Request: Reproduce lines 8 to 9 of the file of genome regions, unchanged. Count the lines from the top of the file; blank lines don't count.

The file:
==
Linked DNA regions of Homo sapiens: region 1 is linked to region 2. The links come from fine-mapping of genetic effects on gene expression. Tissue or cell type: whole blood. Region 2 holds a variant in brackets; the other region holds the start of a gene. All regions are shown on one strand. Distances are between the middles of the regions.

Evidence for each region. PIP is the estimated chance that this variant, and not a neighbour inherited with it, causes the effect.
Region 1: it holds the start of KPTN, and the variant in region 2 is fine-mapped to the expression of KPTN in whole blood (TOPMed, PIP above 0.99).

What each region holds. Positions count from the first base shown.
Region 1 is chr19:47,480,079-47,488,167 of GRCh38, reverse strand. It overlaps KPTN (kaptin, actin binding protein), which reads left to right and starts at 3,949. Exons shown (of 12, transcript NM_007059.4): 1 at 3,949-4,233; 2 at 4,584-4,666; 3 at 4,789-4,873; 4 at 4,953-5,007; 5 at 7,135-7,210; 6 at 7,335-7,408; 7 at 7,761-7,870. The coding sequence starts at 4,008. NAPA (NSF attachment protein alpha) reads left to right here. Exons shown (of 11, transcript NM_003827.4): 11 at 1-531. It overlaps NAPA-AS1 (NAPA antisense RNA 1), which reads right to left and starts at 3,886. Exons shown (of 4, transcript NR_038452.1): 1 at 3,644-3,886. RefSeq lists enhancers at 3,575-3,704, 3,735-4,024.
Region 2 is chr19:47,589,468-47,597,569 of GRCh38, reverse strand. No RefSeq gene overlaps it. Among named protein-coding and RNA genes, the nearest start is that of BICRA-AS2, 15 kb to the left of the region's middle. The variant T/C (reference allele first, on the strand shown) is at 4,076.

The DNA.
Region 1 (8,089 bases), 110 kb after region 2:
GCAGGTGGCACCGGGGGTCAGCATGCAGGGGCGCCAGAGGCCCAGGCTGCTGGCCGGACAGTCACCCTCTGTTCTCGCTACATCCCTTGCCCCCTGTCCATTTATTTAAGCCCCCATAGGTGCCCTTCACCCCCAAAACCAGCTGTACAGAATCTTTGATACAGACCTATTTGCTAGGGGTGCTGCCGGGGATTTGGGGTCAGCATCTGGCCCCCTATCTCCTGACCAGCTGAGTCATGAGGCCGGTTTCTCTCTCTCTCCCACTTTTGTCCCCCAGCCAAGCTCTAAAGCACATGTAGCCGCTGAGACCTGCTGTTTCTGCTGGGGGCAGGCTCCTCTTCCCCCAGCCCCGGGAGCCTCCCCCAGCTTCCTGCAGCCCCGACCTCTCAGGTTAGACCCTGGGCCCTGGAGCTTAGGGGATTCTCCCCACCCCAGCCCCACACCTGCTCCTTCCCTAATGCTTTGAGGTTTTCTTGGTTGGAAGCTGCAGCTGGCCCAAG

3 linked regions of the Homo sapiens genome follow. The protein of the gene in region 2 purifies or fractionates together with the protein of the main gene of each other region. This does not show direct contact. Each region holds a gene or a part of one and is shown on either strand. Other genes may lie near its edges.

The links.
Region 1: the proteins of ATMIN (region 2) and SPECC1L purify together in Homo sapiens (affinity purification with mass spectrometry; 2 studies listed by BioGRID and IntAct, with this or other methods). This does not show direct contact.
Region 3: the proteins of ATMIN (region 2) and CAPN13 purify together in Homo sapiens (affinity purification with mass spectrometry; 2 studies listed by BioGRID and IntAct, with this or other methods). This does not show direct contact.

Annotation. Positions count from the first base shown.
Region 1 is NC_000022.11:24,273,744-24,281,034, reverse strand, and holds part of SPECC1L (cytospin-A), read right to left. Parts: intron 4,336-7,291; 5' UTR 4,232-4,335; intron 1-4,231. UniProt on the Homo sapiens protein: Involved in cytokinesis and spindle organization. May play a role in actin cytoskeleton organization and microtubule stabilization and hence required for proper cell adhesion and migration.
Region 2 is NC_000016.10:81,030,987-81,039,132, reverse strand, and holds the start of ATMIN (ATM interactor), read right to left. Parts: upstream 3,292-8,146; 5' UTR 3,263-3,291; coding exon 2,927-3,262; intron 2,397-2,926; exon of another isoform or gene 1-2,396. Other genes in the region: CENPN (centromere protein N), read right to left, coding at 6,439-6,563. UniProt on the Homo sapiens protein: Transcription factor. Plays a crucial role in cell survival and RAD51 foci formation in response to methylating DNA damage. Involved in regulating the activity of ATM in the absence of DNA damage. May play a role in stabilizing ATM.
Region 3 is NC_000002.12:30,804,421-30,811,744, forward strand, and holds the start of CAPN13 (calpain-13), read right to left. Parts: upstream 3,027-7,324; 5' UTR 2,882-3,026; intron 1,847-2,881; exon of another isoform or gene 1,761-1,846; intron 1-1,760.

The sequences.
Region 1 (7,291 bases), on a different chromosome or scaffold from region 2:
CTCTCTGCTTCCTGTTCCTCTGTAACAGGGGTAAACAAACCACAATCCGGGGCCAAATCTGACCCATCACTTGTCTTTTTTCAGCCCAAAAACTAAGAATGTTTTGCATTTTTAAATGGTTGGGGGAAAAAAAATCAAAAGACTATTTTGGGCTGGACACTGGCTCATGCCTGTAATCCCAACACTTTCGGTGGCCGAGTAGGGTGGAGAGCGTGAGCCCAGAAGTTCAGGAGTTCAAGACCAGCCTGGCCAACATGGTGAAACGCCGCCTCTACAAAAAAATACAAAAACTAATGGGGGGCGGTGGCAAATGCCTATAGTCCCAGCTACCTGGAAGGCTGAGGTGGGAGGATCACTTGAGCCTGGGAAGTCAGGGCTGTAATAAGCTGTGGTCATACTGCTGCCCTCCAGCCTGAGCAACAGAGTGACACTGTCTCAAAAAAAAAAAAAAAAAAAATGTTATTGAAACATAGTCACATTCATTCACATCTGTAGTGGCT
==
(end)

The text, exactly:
Region 1 (8,089 bases), 110 kb after region 2:
GCAGGTGGCACCGGGGGTCAGCATGCAGGGGCGCCAGAGGCCCAGGCTGCTGGCCGGACAGTCACCCTCTGTTCTCGCTACATCCCTTGCCCCCTGTCCATTTATTTAAGCCCCCATAGGTGCCCTTCACCCCCAAAACCAGCTGTACAGAATCTTTGATACAGACCTATTTGCTAGGGGTGCTGCCGGGGATTTGGGGTCAGCATCTGGCCCCCTATCTCCTGACCAGCTGAGTCATGAGGCCGGTTTCTCTCTCTCTCCCACTTTTGTCCCCCAGCCAAGCTCTAAAGCACATGTAGCCGCTGAGACCTGCTGTTTCTGCTGGGGGCAGGCTCCTCTTCCCCCAGCCCCGGGAGCCTCCCCCAGCTTCCTGCAGCCCCGACCTCTCAGGTTAGACCCTGGGCCCTGGAGCTTAGGGGATTCTCCCCACCCCAGCCCCACACCTGCTCCTTCCCTAATGCTTTGAGGTTTTCTTGGTTGGAAGCTGCAGCTGGCCCAAG